Updated February 4, 2018 - 11:26 pm
Four months before Eric Chu was charged with murder in his 10-month-old daughter’s January death, Clark County Department of Family Services officials were called to a hospital and the family’s Las Vegas apartment to investigate neglect allegations, public records show.
Investigators interviewed the family after Chu’s son, the infant twin of the deceased baby girl, fell from a bed during a diaper change and broke his arm, the twins’ mother told the Las Vegas Review-Journal on Sunday.
The department determined that the allegations in the late September incident were unsubstantiated, according to county records.
Too fearful to leave
After her daughter’s fatal injuries Jan. 23, Raelene Jemison informed police she had tried to leave Chu before but feared for herself and her family’s safety, according to a Metropolitan Police Department arrest warrant.
“There was no way he would let me leave,” she told the newspaper Sunday.
The warrant also states that she informed Las Vegas police that Chu, 31, had hit her on several occasions and that she had told him in the past he was too rough with their children.
On Sunday, she told the Review-Journal that she never saw bruises on the children and that Chu “was fine with them.”
According to the warrant, Jemison told police about a comment Chu had made to her months earlier. “(The children’s mother) stated Chu stated he was going to ‘end up killing’ the twins,” it reads.
On Sunday, she denied the statement.
“He never told me ever he would end up killing his children,” she told the Review-Journal.
The warrant states that Chu screamed at his then-3-month-old twins and threw a baby bottle against a wall June 23 because the infants were crying. Jemison disputes that Chu threw a bottle during that incident.
While Chu didn’t make any specific threats that morning, the report said, police arrested him on a charge of unlawfully possessing a gun as a previously convicted domestic abuser. Court records show Chu was convicted of domestic battery in 2014 and 2016.
Seven months later, about 4:50 p.m. Jan. 23, Chu called 911 to report that his 10-month-old girl, Jordyn Chu, was not breathing and was convulsing. Metro officers also responded because Chu was threatening first responders at the apartment complex, in the 9200 block of West Charleston Boulevard, where the family lived.
Jemison said Sunday that Chu called her at her workplace when he noticed a medical issue with Jordyn, but he initially told her he was not going to call an ambulance after seeing marks on her because he had picked her up too hard earlier.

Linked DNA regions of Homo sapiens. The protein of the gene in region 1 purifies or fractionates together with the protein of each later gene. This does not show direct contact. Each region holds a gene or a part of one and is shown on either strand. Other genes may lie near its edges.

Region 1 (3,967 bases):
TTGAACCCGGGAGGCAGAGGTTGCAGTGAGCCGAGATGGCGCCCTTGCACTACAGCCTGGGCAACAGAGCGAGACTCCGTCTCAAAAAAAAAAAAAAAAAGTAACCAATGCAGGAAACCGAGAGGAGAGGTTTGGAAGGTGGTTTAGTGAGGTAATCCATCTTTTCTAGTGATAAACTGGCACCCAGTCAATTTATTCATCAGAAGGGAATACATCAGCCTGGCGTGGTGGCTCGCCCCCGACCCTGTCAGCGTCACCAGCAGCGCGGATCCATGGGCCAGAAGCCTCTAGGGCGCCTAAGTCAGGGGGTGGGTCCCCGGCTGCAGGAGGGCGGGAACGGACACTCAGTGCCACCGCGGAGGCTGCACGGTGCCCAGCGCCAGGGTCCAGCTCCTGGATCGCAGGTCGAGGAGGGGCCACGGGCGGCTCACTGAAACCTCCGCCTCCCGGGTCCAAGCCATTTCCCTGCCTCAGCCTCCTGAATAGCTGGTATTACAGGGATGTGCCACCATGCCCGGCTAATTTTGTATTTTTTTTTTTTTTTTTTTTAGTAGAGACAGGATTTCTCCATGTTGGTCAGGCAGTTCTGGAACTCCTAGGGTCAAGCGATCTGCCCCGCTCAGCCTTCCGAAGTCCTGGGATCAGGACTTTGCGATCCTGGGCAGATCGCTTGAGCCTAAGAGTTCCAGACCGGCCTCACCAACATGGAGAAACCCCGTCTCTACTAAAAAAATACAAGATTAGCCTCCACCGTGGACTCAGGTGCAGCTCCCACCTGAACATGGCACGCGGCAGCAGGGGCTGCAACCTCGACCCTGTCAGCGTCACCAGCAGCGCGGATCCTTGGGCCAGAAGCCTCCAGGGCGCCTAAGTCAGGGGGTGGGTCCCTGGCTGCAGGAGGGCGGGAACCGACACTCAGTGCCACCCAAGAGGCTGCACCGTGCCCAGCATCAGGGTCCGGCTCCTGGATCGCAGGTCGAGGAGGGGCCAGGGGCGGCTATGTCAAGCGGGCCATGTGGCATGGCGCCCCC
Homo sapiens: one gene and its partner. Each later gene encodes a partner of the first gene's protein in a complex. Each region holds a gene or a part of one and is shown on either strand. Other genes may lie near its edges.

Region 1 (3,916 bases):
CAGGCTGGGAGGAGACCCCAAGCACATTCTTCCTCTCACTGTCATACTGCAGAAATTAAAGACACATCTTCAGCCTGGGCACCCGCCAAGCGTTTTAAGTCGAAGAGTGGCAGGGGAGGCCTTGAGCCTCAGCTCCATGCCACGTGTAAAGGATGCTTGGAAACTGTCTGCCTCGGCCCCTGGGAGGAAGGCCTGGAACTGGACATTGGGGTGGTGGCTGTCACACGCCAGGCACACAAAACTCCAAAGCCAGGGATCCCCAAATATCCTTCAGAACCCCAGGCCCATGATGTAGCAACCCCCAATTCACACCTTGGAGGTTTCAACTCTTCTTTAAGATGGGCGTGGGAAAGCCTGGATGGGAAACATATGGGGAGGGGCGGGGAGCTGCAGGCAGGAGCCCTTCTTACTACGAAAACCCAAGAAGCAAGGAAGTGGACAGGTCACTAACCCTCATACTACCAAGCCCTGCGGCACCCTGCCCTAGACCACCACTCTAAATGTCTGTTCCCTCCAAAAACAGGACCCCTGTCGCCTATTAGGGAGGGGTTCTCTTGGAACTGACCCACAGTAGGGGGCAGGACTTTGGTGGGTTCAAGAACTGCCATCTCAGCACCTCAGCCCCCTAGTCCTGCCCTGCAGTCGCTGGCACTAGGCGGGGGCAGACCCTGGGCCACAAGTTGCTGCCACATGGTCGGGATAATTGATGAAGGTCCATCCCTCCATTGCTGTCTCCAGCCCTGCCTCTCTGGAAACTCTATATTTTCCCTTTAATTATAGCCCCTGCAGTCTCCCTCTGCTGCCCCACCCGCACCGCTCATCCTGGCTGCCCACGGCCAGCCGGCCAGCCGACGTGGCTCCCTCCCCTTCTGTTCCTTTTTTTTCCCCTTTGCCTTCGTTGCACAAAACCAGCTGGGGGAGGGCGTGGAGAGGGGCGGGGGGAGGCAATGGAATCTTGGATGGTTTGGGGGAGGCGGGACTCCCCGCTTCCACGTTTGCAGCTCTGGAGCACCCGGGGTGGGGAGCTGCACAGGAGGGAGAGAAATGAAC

Chu told police Jordyn had a seizure while he was giving her a bath. He said he noticed she wasn’t breathing and called 911. Police asked him about her extensive brain injuries, and while Chu continually denied causing them, he had no explanation for how the baby had received them, the warrant states.
At some point after speaking with police, Chu left Las Vegas. Metro’s abuse and neglect detectives thought he might have fled to Chicago. U.S. marshals arrested Chu there on Jan. 26.
Jordyn died about 7 p.m. the next day at University Medical Center. Her death was the result of blunt force injuries to her head and neck, the Clark County coroner’s office determined. Her death was ruled a homicide.
Prosecutors charged Chu with murder Jan. 26, records show.
‘One would have been fine’
A hospital doctor also noticed that Jordyn’s twin brother had marks on his neck and bruises on his face, the warrant states.
The children’s mother said she had changed the twins’ diapers about 6:30 a.m. Jan. 23 before leaving for work and noticed no injuries on either baby, according to the report.
“I never once thought he would hurt those kids,” she said Sunday.
Jemison told police Chu had previously and repeatedly mentioned their twins stressed him out.
She also remembered Chu complaining about having twins, saying the day Jordyn was hospitalized that “one would have been fine,” according to the warrant. The night before, the mother told police, Chu shook the twin boy while he was in a bouncer seat because he wouldn’t stop crying.
And on the day Chu was arrested on the gun possession charge, she heard him say, “I see why parents kill their kids,” the warrant shows.
The baby’s death marked the 11th homicide investigated in Clark County in 2018 and the 10th investigated by Metro, according to Review-Journal records.
Help for domestic violence victims
To contact Safe Nest, visit safenest.org or call 702-646-4981.
For Shade Tree, visit shadetree.org or call 702-385-0072. To reach the 24-hour hotline at SAFE House, call 702-564-3227. For the Counseling and Advocacy Center, call 702-451-4203. Visit safehousenv.org.